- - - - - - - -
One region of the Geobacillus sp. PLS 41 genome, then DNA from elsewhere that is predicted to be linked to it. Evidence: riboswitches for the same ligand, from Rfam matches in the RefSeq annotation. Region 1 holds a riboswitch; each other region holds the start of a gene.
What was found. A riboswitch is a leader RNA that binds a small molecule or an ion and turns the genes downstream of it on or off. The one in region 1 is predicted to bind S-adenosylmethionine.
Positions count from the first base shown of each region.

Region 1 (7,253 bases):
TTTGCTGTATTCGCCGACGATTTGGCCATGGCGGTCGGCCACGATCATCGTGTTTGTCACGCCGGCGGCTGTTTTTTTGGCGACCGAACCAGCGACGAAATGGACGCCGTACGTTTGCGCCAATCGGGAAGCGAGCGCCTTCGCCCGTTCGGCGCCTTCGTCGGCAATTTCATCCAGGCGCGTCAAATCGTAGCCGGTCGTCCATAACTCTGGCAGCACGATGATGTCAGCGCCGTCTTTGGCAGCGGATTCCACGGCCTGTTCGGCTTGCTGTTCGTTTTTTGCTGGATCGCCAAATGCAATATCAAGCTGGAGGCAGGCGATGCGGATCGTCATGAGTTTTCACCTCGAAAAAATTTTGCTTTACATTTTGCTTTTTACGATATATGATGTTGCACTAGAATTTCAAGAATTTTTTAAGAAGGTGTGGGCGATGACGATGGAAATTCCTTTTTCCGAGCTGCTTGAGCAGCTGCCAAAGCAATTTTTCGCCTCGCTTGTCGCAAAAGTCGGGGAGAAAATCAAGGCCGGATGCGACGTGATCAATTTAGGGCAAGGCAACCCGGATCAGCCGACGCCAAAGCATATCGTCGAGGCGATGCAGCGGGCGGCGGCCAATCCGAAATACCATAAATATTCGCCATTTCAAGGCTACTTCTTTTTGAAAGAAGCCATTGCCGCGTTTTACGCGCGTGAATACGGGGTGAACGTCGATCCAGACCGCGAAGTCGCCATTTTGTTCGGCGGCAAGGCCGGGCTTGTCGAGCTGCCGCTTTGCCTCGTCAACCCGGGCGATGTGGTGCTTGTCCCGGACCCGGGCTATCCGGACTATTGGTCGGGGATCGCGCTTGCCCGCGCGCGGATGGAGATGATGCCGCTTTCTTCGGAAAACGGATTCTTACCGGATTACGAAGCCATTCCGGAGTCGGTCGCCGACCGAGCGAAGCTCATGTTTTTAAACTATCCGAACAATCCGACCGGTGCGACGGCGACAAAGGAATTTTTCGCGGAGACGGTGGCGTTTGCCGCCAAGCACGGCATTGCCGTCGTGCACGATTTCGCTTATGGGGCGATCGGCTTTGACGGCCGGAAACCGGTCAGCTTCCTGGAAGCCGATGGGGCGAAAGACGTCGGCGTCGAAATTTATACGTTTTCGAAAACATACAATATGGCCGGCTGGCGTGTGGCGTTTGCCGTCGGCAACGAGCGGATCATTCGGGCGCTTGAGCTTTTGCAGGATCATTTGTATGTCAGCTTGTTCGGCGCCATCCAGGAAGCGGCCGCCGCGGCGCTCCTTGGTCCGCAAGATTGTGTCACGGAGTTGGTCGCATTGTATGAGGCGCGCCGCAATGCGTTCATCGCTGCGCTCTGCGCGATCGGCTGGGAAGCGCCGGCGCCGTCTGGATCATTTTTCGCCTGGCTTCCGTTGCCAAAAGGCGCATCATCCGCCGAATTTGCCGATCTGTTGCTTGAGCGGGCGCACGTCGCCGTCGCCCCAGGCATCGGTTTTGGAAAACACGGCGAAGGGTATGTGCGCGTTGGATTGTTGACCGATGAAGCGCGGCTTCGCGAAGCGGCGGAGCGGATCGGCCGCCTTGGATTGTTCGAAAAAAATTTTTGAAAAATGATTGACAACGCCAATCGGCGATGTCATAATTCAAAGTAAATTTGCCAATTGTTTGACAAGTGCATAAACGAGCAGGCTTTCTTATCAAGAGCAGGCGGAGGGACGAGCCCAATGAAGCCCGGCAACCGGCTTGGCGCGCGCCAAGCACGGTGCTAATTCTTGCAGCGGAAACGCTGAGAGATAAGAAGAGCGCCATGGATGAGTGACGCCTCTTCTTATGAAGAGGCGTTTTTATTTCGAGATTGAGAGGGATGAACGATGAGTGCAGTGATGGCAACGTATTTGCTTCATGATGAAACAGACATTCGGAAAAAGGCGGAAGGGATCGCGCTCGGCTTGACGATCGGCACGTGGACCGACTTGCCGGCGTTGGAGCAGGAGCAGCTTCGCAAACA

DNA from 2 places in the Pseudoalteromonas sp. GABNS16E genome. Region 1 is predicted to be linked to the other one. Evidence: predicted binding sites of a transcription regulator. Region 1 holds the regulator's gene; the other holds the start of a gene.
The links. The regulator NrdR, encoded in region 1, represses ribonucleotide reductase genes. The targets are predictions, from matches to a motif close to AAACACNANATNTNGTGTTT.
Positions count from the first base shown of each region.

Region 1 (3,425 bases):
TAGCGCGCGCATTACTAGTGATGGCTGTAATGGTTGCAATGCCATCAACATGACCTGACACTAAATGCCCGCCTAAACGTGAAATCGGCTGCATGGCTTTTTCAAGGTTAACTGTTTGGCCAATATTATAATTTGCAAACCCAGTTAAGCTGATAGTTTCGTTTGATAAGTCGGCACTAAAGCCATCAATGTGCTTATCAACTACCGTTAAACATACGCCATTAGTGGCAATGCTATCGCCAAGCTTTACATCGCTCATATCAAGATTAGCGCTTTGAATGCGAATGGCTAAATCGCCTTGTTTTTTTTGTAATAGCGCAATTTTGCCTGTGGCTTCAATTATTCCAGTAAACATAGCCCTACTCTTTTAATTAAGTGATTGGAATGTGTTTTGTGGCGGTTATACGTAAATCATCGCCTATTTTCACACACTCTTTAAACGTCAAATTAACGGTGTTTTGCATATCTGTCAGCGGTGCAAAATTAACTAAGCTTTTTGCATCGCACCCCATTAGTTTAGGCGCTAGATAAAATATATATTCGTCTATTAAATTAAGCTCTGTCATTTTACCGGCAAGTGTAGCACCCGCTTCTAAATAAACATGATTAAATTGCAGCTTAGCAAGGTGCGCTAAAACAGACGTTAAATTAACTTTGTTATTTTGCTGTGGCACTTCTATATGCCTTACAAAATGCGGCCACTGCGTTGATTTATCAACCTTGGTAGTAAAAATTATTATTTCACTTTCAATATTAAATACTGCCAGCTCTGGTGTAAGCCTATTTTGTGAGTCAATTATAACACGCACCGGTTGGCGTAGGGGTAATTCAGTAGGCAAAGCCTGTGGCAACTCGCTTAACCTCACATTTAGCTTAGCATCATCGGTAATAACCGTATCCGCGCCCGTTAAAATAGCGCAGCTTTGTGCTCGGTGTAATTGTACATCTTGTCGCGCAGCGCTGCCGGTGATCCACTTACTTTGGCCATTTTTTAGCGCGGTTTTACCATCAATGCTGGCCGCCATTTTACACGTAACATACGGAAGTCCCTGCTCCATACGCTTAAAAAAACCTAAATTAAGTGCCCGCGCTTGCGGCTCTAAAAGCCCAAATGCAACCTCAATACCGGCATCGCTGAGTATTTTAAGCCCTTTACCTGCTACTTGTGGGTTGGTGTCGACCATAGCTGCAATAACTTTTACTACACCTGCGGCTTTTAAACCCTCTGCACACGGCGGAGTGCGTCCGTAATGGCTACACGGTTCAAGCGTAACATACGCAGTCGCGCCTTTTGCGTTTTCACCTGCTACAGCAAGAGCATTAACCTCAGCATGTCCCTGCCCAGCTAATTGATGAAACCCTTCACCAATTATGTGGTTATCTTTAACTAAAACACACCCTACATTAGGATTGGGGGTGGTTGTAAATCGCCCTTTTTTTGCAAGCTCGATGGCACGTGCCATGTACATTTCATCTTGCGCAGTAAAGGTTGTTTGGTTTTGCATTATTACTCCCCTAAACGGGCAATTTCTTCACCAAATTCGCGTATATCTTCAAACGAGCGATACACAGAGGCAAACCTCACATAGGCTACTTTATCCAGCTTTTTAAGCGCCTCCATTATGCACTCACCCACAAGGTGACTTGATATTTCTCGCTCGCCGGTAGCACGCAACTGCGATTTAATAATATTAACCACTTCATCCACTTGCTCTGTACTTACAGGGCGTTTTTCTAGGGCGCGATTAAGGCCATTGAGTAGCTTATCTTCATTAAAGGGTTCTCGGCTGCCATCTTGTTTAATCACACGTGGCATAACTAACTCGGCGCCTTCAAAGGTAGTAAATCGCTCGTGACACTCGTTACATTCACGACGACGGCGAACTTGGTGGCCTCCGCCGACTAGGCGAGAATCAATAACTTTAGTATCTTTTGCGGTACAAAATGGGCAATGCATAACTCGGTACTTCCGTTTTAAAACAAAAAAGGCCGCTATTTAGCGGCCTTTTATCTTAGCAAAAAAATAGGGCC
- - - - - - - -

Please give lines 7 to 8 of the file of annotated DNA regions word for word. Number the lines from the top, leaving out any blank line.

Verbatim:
The links. The regulator NrdR, encoded in region 1, represses ribonucleotide reductase genes. The targets are predictions, from matches to a motif close to AAACACNANATNTNGTGTTT.
Positions count from the first base shown of each region.